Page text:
Where to after Lockdown?

It has been interesting to plan our blog, when we have no idea what the next few weeks will bring. Ordinarily it would be a discussion  on what will be happening in our gardens in the next few weeks and months .

I am sure I am not the only one who has spent time in my garden during our enforced timeout, it has been both gratifying and frustrating. Gratifying in having some time to simply be in the garden, and frustrating in not being in a position to purchase the supplies I needed and the odd plants I would have liked to pop into strategic spots.

I have taken time to catch up on all the wonderful articles that have been posted in all the media, tips and thoughts, one theme that has caught my imagination has been the concept of a Victory Garden.

I would like to begin a discussion on a modern Victory Garden, one that fits the needs of the uncertain times we all face, as we battle the pandemic, and I would appreciate it if you would consider being part of the discussion.

I  researched the history of the Victory Garden and found a wonderful blog (motherearthnews.com) that is worth reading, in my opinion. The  Victory Garden was  born out of need, the food shortages experienced in World War I and World War II, the response to the ‘call to action’ was impressive, gardeners in the USA planted more than 20 million Victory Gardens during WWII.

I would like to share the following excerpt from the blog authors first article –  worthwhile and thought provoking:

Victory gardens raise morale, as well as crops. We don’t know if there will be food shortages or economic changes that would impact food purchasing power. Growing a garden could nurture confidence and a greater sense of food security, as well as a source of healthy fresh food. Gardening can be a solitary and healing project, perfect for social distancing, a welcome distraction from the news and social media.”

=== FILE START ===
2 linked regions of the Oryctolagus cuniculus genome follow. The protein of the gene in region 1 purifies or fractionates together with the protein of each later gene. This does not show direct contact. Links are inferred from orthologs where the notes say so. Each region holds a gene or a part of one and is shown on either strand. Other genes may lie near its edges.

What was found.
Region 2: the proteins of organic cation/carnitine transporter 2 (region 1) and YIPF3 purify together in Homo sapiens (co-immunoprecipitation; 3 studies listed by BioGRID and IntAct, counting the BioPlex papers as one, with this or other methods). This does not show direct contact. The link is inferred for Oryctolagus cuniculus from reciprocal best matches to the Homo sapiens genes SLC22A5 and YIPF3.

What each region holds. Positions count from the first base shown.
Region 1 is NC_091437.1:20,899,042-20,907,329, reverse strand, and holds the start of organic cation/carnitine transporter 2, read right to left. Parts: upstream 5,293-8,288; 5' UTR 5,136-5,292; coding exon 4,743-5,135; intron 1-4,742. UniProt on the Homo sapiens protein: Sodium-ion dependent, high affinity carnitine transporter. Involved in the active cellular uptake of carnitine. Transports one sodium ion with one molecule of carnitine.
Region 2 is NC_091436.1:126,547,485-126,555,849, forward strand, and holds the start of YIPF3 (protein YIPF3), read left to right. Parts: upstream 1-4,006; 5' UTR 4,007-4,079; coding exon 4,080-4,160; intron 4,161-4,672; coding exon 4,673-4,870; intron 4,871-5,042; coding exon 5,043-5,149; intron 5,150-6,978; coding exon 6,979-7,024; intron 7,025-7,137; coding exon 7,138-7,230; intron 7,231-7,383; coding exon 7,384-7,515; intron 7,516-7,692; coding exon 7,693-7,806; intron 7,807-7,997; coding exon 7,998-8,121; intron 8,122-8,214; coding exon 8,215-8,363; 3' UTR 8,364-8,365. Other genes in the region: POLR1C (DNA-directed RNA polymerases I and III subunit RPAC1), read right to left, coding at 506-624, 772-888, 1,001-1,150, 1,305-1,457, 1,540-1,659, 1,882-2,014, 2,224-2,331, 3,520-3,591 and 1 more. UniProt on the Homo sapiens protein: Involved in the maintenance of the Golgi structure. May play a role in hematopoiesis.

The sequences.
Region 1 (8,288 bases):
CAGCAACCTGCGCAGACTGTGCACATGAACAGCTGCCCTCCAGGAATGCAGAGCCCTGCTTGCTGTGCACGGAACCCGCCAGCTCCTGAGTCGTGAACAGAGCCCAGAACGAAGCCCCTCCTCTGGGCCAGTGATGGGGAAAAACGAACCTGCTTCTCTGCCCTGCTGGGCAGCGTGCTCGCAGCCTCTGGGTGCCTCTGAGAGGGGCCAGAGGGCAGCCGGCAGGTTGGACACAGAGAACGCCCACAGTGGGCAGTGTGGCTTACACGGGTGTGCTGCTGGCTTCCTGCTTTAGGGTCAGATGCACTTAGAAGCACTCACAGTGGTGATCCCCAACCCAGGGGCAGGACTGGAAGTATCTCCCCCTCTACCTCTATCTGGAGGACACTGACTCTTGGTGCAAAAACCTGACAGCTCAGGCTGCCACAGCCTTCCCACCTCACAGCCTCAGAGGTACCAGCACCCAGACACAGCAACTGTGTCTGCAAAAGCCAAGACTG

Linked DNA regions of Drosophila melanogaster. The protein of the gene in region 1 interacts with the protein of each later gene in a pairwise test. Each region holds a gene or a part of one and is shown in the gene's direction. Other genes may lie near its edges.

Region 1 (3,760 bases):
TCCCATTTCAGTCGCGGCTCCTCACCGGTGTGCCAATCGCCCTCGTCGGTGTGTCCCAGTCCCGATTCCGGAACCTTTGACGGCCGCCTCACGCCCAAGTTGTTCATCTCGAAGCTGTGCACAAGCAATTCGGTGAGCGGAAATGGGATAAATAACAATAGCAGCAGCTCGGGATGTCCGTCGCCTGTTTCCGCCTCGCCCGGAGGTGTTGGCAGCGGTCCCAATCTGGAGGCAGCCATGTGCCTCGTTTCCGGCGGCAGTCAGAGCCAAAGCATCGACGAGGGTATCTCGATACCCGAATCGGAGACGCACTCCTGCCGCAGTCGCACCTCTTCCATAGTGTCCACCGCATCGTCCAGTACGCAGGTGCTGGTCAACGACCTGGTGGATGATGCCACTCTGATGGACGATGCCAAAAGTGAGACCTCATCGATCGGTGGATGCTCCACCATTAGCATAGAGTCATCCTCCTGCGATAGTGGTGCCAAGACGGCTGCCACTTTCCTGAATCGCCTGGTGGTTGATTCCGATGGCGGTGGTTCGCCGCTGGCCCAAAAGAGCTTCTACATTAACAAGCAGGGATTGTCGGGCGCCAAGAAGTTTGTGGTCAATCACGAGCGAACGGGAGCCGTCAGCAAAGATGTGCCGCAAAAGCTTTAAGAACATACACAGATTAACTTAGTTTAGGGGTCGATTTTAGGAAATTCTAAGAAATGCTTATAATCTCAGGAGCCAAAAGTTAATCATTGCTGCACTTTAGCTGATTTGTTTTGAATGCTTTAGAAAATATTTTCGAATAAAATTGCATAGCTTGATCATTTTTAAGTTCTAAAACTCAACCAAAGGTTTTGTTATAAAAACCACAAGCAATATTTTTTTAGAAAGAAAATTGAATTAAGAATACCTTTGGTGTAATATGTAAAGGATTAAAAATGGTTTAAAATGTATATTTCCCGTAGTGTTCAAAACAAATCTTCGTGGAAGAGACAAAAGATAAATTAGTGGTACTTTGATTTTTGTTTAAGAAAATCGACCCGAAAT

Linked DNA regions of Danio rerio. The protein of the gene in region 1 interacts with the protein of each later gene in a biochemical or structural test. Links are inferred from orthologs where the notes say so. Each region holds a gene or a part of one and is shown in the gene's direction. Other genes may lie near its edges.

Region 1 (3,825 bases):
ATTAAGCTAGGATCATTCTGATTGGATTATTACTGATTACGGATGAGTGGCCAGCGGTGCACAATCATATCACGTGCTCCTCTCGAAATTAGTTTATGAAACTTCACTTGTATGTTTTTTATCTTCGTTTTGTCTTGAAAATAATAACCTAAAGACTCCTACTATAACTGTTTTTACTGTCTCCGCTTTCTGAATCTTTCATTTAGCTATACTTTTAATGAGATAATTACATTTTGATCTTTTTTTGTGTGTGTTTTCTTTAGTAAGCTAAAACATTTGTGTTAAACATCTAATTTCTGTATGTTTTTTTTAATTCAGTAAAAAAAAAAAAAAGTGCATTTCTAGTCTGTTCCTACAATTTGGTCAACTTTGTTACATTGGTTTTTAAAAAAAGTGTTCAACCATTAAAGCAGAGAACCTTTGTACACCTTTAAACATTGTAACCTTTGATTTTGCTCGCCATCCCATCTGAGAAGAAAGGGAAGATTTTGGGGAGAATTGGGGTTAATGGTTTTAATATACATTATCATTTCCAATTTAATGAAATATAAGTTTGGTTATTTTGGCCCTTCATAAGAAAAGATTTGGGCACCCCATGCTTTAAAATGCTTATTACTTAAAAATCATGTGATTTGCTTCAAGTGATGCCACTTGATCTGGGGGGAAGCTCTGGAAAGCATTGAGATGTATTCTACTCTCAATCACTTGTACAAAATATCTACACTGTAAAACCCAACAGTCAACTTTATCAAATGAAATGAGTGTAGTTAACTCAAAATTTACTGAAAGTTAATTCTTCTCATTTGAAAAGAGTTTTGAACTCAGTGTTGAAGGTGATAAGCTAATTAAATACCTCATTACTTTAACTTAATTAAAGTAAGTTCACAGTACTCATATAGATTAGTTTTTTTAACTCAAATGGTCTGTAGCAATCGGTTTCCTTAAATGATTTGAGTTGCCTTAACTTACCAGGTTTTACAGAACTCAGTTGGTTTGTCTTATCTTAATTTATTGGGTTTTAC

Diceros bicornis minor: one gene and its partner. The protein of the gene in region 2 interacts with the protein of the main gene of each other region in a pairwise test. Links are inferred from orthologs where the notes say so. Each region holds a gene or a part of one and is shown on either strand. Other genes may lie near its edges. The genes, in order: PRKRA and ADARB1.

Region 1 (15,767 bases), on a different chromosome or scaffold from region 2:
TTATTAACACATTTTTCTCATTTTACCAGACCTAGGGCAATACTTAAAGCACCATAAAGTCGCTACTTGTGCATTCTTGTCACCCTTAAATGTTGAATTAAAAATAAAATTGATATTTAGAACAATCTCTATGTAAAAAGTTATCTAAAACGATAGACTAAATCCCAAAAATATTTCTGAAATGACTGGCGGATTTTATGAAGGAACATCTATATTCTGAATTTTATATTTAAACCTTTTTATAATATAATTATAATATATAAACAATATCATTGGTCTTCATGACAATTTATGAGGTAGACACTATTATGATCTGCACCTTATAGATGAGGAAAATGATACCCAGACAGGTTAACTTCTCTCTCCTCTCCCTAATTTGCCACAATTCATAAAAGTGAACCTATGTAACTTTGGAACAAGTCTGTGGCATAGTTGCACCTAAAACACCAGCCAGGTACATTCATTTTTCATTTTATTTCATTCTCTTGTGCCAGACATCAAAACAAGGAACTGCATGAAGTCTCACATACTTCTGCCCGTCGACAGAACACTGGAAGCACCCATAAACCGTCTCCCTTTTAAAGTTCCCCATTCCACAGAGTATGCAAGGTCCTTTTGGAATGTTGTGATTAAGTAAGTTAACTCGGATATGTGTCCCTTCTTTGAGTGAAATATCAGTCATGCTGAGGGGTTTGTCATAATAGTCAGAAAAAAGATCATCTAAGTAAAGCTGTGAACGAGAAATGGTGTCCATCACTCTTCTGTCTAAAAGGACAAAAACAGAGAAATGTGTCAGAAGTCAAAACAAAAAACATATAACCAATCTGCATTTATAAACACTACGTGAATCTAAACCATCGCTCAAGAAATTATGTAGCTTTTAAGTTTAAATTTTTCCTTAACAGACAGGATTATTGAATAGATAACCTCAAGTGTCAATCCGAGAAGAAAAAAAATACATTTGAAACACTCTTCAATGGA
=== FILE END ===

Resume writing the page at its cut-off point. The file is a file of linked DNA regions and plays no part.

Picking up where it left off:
There are a few aspects of the concept of a Victory Garden in 2020 that are a little different to the the War Time. It is true that we may well face food shortages, but with the focus on maintaining essential services and the support being given to farmers, and the logistic chain, this risk could be managed.  The impact of purchasing power could be a bigger challenge for all of us. Farming and delivering produce under current conditions is not ideal, the costs are increasing and we are all starting to see the increases in prices.

We have other issues to consider, as well,  such as the damage done to our earth, climate change, pollution. People are becoming far more aware of the problems and the need for all of us to become involved in changing our attitudes and the way we live, to mitigate the damage that has been done to the environment. Many of us even started growing spekboom!

The spekboom ignited a lot of interest, earlier this year, with Spekboom Challenges and similar initiatives coming to the fore. This was followed by notes of caution from various sources, reminding us of the importance of bio-diversity and the risk of mono-culture, especially where plants are not native or endemic to an area.

As with everything, our gardens need balance, a healthy balance between flowers, fruit, indigenous plants and vegetables, human interaction and a good dose of enjoyment and pleasure, balanced with some hard work.

We will be exploring these issues over the next few weeks, as we look at which plants do well in our South African gardens in Autumn and Winter, how to plan to incorporate vegetables into our spaces and what factors to take into account, when planning and planting a Victory Garden to mitigate some of  the challenges we will face this year.

Until next time, take care.

Jennifer